The ACLU of Georgia says these charges are an overreach because the crimes the forest defenders are accused of include, throwing rocks at police, and starting dumpster fires.
Sean: The risks are necessary because we want to have a future that we can live in. The ends justify themselves really, I personally have a child on the way I want them to see this forest that is a part of our neighborhood, and where some of the best days of my life had been. I'm willing to take risks.
Melissa Harris-Perry: The forest defenders aren't the only one facing risks. Building Cops City carries risk for the residents living near South River Forest, here again is Kamau Franklin of Community Movement Builders.
Kamau Franklin: 12 firing ranges are going to be built in this area, explosives are going to be detonated in this area. The noise pollution coupled with the fact that this area is being deforested in an era of climate disaster, it's just unfathomable for that community to have to go through that and what should happen to that area that was promised to them as a recreational area for that community.
Melissa Harris-Perry: All right, don't go anywhere stay with us, because we have more on the resistance through Lance's Cop City. When we return. We're going to talk about the history of the land where it is slated to be constructed.
We're continuing our coverage out of Atlanta, Georgia, where there's organized community resistance to a $90 million police training center known as Cop City. Opposition to Cop City is not only about addressing police capacity for violence, and harm. It's also about environmental concerns and uneasiness connected to the history of the land itself. The proposed site of the new police training facility was the former Atlanta Prison Farm.
Audrey: The Atlanta City Prison Farm was first stolen indigenous land. Then it was a plantation owned by the Key family. My name is Audrey and I am a member of the Atlanta community press collective. The city purchased it in 1911. Even in that we've had the actual like, I guess you'd call it a bill of sale the property deed. It's referred to as the WB key plantation. There's a wastewater treatment plant and formerly a trash disposal area. By the 1930s, the City Prison Farm, as it was known for much of the 20th century was up and running.
Melissa Harris-Perry: The old Atlanta Prison Farm is an abandoned prison complex that operated from about 1920 to 1990. Much of the reality of conditions at the prison remain shrouded and poorly understood. In 2021, the Atlanta community press collective released a report on the history of the old Atlanta Prison Farm and it challenged public discourse that describe the site as a Federal Honor Farm.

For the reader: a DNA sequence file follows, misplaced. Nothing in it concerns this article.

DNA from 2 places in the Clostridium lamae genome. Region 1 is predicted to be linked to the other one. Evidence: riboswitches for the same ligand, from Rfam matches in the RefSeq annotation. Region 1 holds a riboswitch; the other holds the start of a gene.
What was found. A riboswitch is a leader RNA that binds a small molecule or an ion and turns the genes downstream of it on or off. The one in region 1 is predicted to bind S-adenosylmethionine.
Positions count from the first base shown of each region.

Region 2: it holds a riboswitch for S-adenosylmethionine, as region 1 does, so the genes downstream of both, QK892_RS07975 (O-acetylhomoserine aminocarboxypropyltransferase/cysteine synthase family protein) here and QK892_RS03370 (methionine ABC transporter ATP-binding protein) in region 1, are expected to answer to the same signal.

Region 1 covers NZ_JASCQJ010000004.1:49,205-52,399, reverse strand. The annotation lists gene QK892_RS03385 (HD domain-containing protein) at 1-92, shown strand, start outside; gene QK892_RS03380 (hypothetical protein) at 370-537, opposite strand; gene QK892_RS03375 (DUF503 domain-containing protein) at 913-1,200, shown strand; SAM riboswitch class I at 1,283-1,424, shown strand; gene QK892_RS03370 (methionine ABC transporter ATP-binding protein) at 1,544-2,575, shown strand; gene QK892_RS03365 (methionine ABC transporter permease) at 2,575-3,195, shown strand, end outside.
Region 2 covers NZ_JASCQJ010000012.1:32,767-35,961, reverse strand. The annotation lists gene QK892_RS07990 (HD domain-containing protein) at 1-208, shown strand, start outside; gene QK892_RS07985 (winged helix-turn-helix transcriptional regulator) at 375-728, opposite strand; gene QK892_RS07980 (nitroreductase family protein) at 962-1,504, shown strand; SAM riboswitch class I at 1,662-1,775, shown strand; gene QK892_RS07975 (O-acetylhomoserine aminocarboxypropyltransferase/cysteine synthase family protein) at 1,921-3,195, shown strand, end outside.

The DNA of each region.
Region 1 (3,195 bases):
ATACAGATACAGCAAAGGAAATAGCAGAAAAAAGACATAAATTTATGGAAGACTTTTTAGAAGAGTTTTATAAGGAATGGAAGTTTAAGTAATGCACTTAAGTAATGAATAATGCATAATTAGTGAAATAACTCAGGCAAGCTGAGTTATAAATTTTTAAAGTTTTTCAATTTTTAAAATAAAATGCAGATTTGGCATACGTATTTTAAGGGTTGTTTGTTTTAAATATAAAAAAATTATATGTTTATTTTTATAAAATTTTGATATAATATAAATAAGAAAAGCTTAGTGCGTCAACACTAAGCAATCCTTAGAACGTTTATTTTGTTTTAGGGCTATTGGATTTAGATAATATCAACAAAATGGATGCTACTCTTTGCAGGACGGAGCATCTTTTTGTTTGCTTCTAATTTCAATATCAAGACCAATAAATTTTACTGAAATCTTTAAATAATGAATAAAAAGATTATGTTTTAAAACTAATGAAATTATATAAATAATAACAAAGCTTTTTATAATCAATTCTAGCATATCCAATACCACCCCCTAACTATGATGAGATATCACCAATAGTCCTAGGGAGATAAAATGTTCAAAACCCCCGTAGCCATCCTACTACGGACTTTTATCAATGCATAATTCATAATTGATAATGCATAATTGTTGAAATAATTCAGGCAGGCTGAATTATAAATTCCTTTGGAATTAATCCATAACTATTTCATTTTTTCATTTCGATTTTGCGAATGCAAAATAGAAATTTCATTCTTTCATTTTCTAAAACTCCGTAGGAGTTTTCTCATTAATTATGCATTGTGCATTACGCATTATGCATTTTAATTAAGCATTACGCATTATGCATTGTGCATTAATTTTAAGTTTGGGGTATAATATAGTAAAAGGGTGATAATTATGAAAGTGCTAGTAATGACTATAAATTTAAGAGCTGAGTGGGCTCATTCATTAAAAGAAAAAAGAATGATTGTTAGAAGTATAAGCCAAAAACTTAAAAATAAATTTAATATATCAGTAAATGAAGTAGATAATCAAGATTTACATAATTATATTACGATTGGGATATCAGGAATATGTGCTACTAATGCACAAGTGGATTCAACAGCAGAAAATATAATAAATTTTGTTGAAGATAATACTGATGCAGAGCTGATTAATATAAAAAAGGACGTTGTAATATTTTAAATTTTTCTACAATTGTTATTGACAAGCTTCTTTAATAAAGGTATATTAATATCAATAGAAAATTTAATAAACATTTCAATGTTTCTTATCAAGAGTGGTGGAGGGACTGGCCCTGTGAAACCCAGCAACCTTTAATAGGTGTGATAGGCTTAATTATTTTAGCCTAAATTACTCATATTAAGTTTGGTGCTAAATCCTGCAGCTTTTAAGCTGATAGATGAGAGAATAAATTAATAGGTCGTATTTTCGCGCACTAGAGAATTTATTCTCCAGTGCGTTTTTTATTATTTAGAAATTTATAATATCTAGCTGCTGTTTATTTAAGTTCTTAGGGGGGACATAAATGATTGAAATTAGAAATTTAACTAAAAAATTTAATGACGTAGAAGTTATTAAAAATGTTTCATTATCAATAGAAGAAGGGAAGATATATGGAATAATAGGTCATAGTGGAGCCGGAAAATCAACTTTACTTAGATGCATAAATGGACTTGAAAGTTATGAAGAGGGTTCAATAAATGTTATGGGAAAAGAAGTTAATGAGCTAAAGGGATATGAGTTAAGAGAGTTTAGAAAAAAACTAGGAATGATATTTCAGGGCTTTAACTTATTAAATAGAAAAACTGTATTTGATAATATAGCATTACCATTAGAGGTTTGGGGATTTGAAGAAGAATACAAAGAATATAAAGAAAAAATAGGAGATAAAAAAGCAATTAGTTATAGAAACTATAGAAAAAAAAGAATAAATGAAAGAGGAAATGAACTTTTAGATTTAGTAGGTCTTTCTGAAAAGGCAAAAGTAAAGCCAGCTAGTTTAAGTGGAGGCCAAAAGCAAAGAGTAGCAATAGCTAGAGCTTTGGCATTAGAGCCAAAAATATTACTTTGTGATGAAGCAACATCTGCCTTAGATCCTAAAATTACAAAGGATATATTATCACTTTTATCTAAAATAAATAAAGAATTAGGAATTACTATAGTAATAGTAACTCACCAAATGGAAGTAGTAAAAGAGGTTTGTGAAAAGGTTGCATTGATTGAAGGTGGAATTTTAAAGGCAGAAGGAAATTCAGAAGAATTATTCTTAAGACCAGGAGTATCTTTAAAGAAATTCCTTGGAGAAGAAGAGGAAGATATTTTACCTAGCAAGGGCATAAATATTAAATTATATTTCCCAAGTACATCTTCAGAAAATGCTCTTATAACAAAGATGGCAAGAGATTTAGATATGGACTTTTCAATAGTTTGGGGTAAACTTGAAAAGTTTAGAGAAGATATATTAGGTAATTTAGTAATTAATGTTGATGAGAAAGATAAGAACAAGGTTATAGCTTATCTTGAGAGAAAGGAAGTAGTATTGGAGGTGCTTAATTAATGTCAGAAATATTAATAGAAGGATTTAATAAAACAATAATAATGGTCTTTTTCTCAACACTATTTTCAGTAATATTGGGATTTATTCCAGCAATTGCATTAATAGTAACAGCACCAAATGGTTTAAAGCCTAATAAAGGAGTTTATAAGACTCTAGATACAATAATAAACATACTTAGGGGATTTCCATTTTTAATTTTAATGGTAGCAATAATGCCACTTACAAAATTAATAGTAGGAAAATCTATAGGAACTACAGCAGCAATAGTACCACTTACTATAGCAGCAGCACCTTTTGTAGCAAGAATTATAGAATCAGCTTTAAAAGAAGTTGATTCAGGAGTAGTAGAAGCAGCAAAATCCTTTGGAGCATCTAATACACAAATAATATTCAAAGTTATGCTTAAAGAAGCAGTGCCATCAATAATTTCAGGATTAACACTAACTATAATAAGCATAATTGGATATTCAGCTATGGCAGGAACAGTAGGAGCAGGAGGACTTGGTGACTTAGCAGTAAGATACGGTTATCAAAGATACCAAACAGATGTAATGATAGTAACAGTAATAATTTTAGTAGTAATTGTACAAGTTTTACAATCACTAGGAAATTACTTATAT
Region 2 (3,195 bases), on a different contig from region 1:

Audrey: Honor farm is basically a term for this type of prison farm where prisoners were given a little more leeway and freedom and it was a happy and wonderful place. Because the prisoners got to go outside. It's great. This unfortunately incorrect yet popularly retold history of the City Honor Farm was perpetuated through these initial discussions about Cop City.
Melissa Harris-Perry: Audrey told us about some of the sources of this misinformation.
Audrey: It seems that there was some discussion among city leaders as to what to do with the prison farm. A report was published by, it appears a grad student working at the Bureau of City Planning as was known at the time, that kind of both charted current discussions of what to do with the land, but also attempted to tell the history of what to do with the land. unfortunately, and I believe the author was probably doing the best she could given the lack of original records that we found in the modern day, the author managed to conflict the existence of the Atlanta city Prison Farm, which we can prove the city bought this land in 1911 and was operating the prison farm by the '30s.
Unfortunately, even to this day, if you Google, the Atlanta City Prison Farm, or the old Atlanta Prison Farm, this piece is one of the first Google results you'll find. Much so to the point that when the initial discussions were held on the proposed Cop City, if you will, even the Atalanta Police Foundation, who was supposed to have done their research, and the Atlanta City Council and the Atlanta Police Department in DeKalb County, everyone was referring to this land as the Honor Farm, which is the exact phrase that the person that wrote this report for the Bureau of City Planning used.
Melissa Harris-Perry: The distinction matters, because as Audrey told us, the conditions of the old Atlanta Prison Farm are troubling.
Audrey: In the '40s, they began the use of solitary confinement at the City Prison Farm to replace physical punishment, particularly tying people to a chair and whipping them. In the '60s, solitary confinement comes up again, and it is again promised that they will start using solitary confinement instead of physically punishing prisoners for "misbehavior". Same claim that was made about 15 years earlier. They also promised to improve conditions in solitary confinement meaning, bunks, windows, and time outside of a four-by-four room with no windows. In the '70s same-story, newspaper articles report.